The Dynamics of Weight Control
The Dynamics of Weight Control - If you are over age 35, or you are short in stature, or youíre a woman, itís not your imagination that it is harder for you to maintain a healthy body weight! Height, sex, and your age play important roles in determining how many calories you need to maintain your body weight. How many times have you heard people say that they canít eat the way they used to? Or, ďWhen I was 20, I never had to watch my weight.Ē Yet, these same people at age 40, are fighting to lose 20 or 30 pounds. Letís take a simple example of how calorie needs change with age, and how it is so easy to gain weight in adulthood.
The Numbers Add Up
Example 1: A woman, age 20, 5í4Ē tall, 125 pounds, average physical activity. Calorie needs: 1700/day
At age 30, this same woman would need 1650 Calories to maintain her weight, and at age 40, she would need 1600 Calories to maintain her weight of 125 pounds. So, over a 20 year period, gradually, she needs about 100 fewer Calories each day to maintain her weight. Thatís a small difference over time, only a change of about 5 Calories a day for each year after age 20. Thatís if her physical activity stays the same.
So, some people find a way to gradually adjust their calorie needs with age so that they eat slightly less, or they increase their physical activity to make up the difference, and their weight stays the same.
For many people, though, gradual weight gain occurs instead. How does this happen? Well, if the woman in this example failed to modify her calorie intake, by the time she reached age 30, she could have added an extra 10 pounds, and by age 40, perhaps another 10 pounds, her weight creeping up with each year. This is because metabolically, we slow down with each passing year of adulthood, needing fewer calories to maintain our body functions. Itís a small difference each day, perhaps the caloric equivalent of a piece of hard candy, but it adds up slowly over time.
In fact, about 70% of our calorie needs go to just maintaining body functions. Only about 30% is needed for moving and extra physical activity. But, that 30% makes a big difference - just take a look at what happens when a person reduces their physical activity and grows older! If the same woman at age 20 followed a program of some kind of regular physical activity that burned about 150 extra Calories four times a week, then stopped her exercise plan (injury, kids, change in routine) and didnít change her calorie intake, she could gain 9 pounds in just one year! This is why injuries can lead to weight gain so quickly - lots of sitting, and probably more eating, with no way to compensate for it.
Well, enough about getting older! Gaining weight is not inevitable with age, but if you add in reduced physical activity, itís easy to see how so many adults gain an extra 20 or 30 pounds, without really changing much in their intake of food. Now, letís look at height and sex, and how that affects calorie needs.
Example 2: A woman, age 30, 150 pounds, 5í5Ē, average physical activity. Calorie needs: 1824/day. Now, a man, age 30, 150 pounds, 5í5Ē tall, average physical activity. Calorie needs: 2040/day. Thatís a difference in this case of 216 Calories per day, just for the metabolic differences between men and women, regardless of age, weight, or height! These calculations are pretty accurate, but there are certainly individual differences. One of the reasons that men get to eat more to maintain their weight is because the normal body fat percentage for a man is about 12-20% of total weight, while a normal body fat percentage for women is 20-30% of total weight. So, for a man and woman who weigh the same, and have a healthy body weight to begin with, the man will have a greater percentage of his weight as lean tissue because his body fat is lower. This lean tissue is what creates the need for more calories.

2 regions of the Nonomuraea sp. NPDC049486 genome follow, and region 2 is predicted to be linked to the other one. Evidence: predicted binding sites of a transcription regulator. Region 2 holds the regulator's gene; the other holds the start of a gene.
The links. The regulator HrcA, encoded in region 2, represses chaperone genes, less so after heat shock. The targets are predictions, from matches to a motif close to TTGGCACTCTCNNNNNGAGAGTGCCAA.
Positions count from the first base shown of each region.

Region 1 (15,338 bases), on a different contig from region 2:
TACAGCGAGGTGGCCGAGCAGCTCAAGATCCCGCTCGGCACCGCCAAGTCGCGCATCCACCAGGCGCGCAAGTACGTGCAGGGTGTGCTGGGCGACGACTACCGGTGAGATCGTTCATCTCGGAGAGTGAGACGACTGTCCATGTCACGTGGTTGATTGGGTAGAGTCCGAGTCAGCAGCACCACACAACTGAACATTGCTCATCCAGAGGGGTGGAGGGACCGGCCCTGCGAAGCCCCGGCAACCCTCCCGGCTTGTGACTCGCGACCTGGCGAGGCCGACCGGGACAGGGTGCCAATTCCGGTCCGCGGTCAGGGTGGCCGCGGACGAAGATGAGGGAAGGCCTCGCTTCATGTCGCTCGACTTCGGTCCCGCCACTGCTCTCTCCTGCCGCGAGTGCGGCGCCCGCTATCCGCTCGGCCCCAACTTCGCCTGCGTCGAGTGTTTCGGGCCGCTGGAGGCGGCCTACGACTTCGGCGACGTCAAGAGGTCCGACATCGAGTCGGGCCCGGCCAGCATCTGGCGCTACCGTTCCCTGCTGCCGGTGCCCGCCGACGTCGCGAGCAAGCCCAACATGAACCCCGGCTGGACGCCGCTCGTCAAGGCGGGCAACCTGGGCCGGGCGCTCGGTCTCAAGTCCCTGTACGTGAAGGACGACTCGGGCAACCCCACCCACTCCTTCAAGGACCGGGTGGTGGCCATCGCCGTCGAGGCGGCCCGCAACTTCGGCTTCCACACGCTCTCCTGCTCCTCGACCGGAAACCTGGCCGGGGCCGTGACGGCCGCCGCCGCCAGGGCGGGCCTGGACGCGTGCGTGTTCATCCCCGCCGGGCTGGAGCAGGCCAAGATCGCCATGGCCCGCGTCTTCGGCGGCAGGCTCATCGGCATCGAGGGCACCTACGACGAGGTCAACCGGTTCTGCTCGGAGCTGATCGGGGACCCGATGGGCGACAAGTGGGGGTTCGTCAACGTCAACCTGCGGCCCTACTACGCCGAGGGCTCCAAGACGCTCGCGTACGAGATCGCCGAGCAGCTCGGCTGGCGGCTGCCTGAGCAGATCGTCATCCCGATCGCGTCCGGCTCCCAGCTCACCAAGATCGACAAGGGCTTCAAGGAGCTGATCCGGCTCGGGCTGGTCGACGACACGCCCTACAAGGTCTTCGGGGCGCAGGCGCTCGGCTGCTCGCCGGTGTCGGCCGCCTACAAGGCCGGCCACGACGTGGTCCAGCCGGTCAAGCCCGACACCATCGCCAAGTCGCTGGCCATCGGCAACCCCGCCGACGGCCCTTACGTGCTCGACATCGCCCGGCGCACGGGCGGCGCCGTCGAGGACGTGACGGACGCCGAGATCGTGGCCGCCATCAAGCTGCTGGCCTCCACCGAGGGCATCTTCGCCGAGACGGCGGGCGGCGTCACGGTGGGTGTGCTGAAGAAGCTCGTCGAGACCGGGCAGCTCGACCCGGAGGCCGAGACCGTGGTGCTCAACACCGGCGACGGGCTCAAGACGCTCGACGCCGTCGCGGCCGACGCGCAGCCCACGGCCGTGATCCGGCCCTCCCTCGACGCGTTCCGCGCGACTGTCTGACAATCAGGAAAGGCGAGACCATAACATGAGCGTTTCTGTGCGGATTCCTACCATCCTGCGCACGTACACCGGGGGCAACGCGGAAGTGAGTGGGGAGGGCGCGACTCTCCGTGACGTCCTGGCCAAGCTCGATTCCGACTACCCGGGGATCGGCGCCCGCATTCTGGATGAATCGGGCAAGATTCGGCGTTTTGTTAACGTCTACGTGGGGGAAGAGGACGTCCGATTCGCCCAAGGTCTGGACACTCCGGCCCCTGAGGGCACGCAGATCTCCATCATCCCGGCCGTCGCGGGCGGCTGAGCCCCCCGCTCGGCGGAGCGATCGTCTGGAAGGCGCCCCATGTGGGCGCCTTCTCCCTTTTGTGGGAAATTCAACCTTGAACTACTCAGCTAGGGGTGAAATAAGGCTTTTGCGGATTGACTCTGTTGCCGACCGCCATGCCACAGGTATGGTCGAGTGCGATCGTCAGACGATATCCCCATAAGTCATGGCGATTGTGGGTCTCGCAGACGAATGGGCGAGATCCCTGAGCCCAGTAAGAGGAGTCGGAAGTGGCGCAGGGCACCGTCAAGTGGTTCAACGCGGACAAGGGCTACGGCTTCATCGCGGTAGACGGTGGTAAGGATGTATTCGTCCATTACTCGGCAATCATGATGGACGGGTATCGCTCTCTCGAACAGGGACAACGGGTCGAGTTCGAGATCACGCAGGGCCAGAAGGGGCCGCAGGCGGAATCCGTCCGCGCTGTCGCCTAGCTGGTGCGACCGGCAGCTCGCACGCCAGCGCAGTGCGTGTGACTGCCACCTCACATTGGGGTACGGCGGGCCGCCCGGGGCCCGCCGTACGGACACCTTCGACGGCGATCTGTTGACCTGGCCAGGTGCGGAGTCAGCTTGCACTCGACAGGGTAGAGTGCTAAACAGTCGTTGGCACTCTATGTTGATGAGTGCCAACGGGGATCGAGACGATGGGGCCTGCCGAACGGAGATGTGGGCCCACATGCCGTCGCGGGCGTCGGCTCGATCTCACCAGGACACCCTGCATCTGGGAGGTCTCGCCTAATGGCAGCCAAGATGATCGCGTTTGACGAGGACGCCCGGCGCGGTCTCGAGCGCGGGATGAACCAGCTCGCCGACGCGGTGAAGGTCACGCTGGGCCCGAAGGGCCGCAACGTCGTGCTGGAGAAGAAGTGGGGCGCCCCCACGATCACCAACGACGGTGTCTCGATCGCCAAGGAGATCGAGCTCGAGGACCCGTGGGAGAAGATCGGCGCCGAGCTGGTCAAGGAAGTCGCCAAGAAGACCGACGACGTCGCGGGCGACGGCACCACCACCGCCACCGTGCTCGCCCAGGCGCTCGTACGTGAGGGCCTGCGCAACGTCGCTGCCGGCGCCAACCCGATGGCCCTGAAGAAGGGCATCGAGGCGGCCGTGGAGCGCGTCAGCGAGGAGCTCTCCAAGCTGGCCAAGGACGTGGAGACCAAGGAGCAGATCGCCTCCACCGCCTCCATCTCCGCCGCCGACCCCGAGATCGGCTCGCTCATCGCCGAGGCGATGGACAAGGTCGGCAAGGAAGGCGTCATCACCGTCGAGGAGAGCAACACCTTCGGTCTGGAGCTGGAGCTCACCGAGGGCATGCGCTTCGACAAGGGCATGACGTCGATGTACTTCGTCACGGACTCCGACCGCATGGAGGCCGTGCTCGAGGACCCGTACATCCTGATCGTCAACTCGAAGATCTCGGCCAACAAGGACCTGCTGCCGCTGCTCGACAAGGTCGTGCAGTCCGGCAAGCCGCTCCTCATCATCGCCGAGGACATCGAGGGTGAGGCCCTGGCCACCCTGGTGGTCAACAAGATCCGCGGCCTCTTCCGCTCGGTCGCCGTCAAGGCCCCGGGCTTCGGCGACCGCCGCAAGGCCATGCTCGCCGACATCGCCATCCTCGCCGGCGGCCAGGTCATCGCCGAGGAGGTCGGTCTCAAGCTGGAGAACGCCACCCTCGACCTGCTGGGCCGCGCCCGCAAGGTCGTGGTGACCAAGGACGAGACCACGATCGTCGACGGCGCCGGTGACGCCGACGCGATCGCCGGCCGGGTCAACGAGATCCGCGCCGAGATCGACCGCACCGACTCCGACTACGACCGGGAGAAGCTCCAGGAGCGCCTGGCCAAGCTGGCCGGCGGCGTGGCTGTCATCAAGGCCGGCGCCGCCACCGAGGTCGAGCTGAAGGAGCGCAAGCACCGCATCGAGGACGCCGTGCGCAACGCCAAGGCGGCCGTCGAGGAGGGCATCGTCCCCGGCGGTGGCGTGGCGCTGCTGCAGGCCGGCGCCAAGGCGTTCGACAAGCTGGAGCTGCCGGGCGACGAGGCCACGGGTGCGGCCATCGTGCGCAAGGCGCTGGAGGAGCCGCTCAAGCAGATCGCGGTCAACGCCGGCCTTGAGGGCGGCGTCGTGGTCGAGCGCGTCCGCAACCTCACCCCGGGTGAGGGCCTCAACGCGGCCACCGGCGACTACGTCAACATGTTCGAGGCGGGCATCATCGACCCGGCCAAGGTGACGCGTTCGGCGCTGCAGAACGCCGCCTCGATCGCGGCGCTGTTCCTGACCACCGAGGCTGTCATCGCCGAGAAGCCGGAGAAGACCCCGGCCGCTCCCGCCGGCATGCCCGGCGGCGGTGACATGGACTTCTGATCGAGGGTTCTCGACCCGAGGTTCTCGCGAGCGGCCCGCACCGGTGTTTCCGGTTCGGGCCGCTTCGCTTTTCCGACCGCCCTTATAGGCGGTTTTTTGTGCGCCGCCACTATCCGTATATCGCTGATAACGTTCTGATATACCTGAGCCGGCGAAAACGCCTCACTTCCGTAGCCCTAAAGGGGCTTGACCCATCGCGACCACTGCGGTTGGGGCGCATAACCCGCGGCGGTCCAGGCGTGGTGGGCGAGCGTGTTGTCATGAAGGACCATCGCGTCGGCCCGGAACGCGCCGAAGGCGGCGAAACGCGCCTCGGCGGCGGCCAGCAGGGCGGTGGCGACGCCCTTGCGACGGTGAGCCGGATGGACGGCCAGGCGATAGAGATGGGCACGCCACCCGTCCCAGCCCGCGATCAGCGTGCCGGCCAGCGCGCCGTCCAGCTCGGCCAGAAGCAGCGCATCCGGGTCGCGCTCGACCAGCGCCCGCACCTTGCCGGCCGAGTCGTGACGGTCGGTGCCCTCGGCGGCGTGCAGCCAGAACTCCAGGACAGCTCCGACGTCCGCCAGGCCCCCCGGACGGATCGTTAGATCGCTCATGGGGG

While this seems a little unfair to women who are trying to lose weight, this difference in calorie needs shows why a man can lose weight a little more quickly than a woman. However, if the woman who weighed 150 pounds in the example above was very lean due to physical activity, you can bet that her calorie needs would be much closer to the manís. The take home point of this is from a caloric point of view, it is very important for a woman to burn calories through safe and moderate exercise, to build lean tissue instead of just reducing calories. This, in turn, allows you to maintain a healthy body weight and eat more food at the same time. For men, it is equally important to exercise to burn fat and to retain lean tissue when you follow a ďdiet planĒ to lose weight, so that you donít lose the lean tissue you already have!
Understanding that your age, sex, and height all play a role in how many calories you need may help explain a few things, but you canít do anything about them. Genetically, we can only get so tall, we canít stop aging (yet), and not many people choose to change their sex. But, you can do something about that 30% - the percentage of calories attributed to moving around and exercising. The more you move, the more you can affect your calorie needs, so that you can enjoy a reasonable amount of food without gaining weight. Moving around to burn an extra 100 or 150 Calories three or four times a week may seem small - the equivalent of only about 2 slices of bread, or one beer, a few cookies, but over time, it really makes the difference.
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